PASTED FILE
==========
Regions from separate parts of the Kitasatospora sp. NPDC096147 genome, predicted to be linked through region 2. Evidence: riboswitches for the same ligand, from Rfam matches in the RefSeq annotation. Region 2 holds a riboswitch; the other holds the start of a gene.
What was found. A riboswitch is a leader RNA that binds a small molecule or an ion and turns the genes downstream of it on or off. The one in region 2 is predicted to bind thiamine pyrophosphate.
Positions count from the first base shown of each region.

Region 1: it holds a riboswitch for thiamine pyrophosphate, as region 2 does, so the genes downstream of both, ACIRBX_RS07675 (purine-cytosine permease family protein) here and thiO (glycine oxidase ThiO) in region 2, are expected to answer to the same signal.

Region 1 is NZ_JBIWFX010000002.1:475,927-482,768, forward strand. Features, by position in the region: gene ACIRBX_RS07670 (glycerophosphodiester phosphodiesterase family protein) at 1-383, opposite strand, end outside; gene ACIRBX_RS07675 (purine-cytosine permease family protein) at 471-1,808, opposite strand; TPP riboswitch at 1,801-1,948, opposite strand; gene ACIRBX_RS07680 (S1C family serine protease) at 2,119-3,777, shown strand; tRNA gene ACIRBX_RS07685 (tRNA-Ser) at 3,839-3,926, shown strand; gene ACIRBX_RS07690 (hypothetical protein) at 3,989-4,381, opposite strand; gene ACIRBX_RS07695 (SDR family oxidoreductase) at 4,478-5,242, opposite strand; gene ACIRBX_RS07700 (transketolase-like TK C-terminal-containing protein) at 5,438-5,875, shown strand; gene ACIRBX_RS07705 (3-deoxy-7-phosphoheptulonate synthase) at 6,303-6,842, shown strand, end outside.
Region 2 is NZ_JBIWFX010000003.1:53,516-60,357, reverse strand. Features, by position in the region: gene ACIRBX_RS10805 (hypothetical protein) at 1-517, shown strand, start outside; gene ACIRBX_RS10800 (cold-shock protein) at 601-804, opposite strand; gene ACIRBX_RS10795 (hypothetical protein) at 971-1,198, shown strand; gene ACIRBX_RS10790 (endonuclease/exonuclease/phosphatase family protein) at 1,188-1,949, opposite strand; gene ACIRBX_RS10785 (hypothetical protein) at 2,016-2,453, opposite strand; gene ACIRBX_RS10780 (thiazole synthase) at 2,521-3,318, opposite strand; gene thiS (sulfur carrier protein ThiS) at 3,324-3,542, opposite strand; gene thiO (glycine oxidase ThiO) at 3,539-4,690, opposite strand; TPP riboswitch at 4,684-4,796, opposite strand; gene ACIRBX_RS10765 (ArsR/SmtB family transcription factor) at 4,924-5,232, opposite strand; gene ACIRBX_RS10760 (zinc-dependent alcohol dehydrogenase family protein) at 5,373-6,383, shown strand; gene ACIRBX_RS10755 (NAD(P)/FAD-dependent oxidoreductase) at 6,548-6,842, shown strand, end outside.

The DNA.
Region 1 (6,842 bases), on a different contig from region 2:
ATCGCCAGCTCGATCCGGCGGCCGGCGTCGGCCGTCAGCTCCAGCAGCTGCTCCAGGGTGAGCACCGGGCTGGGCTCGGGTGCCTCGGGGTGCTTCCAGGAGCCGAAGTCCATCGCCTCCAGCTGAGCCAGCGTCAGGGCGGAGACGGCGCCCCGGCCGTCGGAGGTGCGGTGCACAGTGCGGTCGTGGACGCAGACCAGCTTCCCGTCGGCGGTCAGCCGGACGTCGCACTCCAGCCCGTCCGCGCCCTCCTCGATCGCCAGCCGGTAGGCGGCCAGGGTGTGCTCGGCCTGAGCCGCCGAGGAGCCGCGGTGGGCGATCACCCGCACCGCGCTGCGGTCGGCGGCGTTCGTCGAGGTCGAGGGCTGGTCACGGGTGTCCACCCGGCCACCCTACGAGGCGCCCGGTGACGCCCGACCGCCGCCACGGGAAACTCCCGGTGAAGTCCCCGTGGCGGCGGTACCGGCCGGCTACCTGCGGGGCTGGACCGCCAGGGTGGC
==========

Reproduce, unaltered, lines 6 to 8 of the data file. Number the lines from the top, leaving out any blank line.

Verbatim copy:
Region 2 is NZ_JBIWFX010000003.1:53,516-60,357, reverse strand. Features, by position in the region: gene ACIRBX_RS10805 (hypothetical protein) at 1-517, shown strand, start outside; gene ACIRBX_RS10800 (cold-shock protein) at 601-804, opposite strand; gene ACIRBX_RS10795 (hypothetical protein) at 971-1,198, shown strand; gene ACIRBX_RS10790 (endonuclease/exonuclease/phosphatase family protein) at 1,188-1,949, opposite strand; gene ACIRBX_RS10785 (hypothetical protein) at 2,016-2,453, opposite strand; gene ACIRBX_RS10780 (thiazole synthase) at 2,521-3,318, opposite strand; gene thiS (sulfur carrier protein ThiS) at 3,324-3,542, opposite strand; gene thiO (glycine oxidase ThiO) at 3,539-4,690, opposite strand; TPP riboswitch at 4,684-4,796, opposite strand; gene ACIRBX_RS10765 (ArsR/SmtB family transcription factor) at 4,924-5,232, opposite strand; gene ACIRBX_RS10760 (zinc-dependent alcohol dehydrogenase family protein) at 5,373-6,383, shown strand; gene ACIRBX_RS10755 (NAD(P)/FAD-dependent oxidoreductase) at 6,548-6,842, shown strand, end outside.

The DNA.
Region 1 (6,842 bases), on a different contig from region 2: